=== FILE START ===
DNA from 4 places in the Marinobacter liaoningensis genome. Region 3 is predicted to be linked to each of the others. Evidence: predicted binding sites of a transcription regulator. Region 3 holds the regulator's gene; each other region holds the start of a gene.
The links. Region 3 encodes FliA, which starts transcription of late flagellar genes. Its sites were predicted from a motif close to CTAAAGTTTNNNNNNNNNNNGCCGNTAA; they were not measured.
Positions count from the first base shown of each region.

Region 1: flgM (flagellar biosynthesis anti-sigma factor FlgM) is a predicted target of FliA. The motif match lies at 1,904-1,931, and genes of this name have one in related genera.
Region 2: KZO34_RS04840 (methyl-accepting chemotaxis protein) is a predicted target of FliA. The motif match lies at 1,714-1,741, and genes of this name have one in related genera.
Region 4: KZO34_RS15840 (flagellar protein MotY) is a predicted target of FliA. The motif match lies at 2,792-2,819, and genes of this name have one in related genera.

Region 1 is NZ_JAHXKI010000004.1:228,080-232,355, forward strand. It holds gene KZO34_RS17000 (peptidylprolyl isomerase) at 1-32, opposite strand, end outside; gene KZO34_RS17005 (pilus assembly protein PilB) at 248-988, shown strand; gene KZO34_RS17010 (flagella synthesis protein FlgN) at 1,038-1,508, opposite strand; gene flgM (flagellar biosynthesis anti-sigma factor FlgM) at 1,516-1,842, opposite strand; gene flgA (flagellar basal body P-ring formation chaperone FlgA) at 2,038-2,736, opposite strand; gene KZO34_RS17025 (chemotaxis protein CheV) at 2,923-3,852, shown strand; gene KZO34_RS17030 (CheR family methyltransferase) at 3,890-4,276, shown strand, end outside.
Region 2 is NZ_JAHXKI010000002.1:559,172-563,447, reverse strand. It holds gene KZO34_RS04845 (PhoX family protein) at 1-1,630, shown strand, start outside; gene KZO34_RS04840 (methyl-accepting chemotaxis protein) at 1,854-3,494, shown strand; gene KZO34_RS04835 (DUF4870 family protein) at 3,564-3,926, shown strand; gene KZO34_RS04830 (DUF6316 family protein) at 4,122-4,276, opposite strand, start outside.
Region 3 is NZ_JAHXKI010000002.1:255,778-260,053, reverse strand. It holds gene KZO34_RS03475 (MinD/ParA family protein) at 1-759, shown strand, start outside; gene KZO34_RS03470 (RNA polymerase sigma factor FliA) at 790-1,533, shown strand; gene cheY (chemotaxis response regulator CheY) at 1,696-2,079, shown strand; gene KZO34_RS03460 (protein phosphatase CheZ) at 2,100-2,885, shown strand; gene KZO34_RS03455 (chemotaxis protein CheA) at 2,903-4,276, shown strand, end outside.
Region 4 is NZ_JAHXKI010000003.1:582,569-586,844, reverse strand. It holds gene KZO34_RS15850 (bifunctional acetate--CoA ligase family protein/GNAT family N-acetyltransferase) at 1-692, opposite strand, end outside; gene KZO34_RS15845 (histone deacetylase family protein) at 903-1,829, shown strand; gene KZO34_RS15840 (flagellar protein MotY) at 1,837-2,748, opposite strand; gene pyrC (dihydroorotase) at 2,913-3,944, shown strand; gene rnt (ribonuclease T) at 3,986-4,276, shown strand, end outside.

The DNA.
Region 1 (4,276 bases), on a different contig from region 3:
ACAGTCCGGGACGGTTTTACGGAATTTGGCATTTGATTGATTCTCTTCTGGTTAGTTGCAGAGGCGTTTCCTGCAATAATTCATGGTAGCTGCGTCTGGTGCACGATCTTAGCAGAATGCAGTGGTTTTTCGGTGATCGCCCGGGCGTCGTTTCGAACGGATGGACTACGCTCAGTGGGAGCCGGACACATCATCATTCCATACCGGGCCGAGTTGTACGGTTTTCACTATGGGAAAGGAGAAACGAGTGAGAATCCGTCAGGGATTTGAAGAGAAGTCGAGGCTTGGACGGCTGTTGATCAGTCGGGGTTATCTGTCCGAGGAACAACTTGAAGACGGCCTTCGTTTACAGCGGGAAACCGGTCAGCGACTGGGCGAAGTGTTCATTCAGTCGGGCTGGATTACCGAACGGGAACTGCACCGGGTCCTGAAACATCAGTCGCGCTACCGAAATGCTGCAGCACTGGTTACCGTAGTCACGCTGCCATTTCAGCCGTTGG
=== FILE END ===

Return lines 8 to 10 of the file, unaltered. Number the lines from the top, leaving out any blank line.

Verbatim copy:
Region 2 is NZ_JAHXKI010000002.1:559,172-563,447, reverse strand. It holds gene KZO34_RS04845 (PhoX family protein) at 1-1,630, shown strand, start outside; gene KZO34_RS04840 (methyl-accepting chemotaxis protein) at 1,854-3,494, shown strand; gene KZO34_RS04835 (DUF4870 family protein) at 3,564-3,926, shown strand; gene KZO34_RS04830 (DUF6316 family protein) at 4,122-4,276, opposite strand, start outside.
Region 3 is NZ_JAHXKI010000002.1:255,778-260,053, reverse strand. It holds gene KZO34_RS03475 (MinD/ParA family protein) at 1-759, shown strand, start outside; gene KZO34_RS03470 (RNA polymerase sigma factor FliA) at 790-1,533, shown strand; gene cheY (chemotaxis response regulator CheY) at 1,696-2,079, shown strand; gene KZO34_RS03460 (protein phosphatase CheZ) at 2,100-2,885, shown strand; gene KZO34_RS03455 (chemotaxis protein CheA) at 2,903-4,276, shown strand, end outside.
Region 4 is NZ_JAHXKI010000003.1:582,569-586,844, reverse strand. It holds gene KZO34_RS15850 (bifunctional acetate--CoA ligase family protein/GNAT family N-acetyltransferase) at 1-692, opposite strand, end outside; gene KZO34_RS15845 (histone deacetylase family protein) at 903-1,829, shown strand; gene KZO34_RS15840 (flagellar protein MotY) at 1,837-2,748, opposite strand; gene pyrC (dihydroorotase) at 2,913-3,944, shown strand; gene rnt (ribonuclease T) at 3,986-4,276, shown strand, end outside.